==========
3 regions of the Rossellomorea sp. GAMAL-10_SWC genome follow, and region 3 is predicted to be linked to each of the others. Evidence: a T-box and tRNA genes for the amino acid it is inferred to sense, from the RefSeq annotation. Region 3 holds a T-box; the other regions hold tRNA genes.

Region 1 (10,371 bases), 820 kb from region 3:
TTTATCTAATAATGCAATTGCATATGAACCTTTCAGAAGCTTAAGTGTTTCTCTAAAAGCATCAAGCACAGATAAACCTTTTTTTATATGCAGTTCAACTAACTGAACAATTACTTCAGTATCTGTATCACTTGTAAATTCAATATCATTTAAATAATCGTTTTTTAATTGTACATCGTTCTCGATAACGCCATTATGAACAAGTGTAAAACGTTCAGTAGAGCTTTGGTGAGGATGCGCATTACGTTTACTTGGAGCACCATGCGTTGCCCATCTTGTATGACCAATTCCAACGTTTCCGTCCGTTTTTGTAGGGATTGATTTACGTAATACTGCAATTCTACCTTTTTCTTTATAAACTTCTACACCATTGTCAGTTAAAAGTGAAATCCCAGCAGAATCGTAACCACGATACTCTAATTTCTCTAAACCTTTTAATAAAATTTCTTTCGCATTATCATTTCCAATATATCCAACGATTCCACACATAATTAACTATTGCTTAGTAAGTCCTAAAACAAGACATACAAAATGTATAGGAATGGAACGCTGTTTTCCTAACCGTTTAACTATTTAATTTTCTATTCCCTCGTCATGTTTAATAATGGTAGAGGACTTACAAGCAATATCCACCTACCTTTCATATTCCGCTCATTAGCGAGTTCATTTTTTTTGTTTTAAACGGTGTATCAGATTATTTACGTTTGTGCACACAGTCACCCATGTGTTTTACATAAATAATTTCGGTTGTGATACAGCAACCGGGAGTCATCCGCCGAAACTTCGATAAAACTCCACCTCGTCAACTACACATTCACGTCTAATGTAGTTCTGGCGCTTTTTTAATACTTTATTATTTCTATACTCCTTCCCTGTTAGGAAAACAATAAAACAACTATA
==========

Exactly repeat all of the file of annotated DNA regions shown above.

3 regions of the Rossellomorea sp. GAMAL-10_SWC genome follow, and region 3 is predicted to be linked to each of the others. Evidence: a T-box and tRNA genes for the amino acid it is inferred to sense, from the RefSeq annotation. Region 3 holds a T-box; the other regions hold tRNA genes.

Region 1 (10,371 bases), 820 kb from region 3:
TTTATCTAATAATGCAATTGCATATGAACCTTTCAGAAGCTTAAGTGTTTCTCTAAAAGCATCAAGCACAGATAAACCTTTTTTTATATGCAGTTCAACTAACTGAACAATTACTTCAGTATCTGTATCACTTGTAAATTCAATATCATTTAAATAATCGTTTTTTAATTGTACATCGTTCTCGATAACGCCATTATGAACAAGTGTAAAACGTTCAGTAGAGCTTTGGTGAGGATGCGCATTACGTTTACTTGGAGCACCATGCGTTGCCCATCTTGTATGACCAATTCCAACGTTTCCGTCCGTTTTTGTAGGGATTGATTTACGTAATACTGCAATTCTACCTTTTTCTTTATAAACTTCTACACCATTGTCAGTTAAAAGTGAAATCCCAGCAGAATCGTAACCACGATACTCTAATTTCTCTAAACCTTTTAATAAAATTTCTTTCGCATTATCATTTCCAATATATCCAACGATTCCACACATAATTAACTATTGCTTAGTAAGTCCTAAAACAAGACATACAAAATGTATAGGAATGGAACGCTGTTTTCCTAACCGTTTAACTATTTAATTTTCTATTCCCTCGTCATGTTTAATAATGGTAGAGGACTTACAAGCAATATCCACCTACCTTTCATATTCCGCTCATTAGCGAGTTCATTTTTTTTGTTTTAAACGGTGTATCAGATTATTTACGTTTGTGCACACAGTCACCCATGTGTTTTACATAAATAATTTCGGTTGTGATACAGCAACCGGGAGTCATCCGCCGAAACTTCGATAAAACTCCACCTCGTCAACTACACATTCACGTCTAATGTAGTTCTGGCGCTTTTTTAATACTTTATTATTTCTATACTCCTTCCCTGTTAGGAAAACAATAAAACAACTATA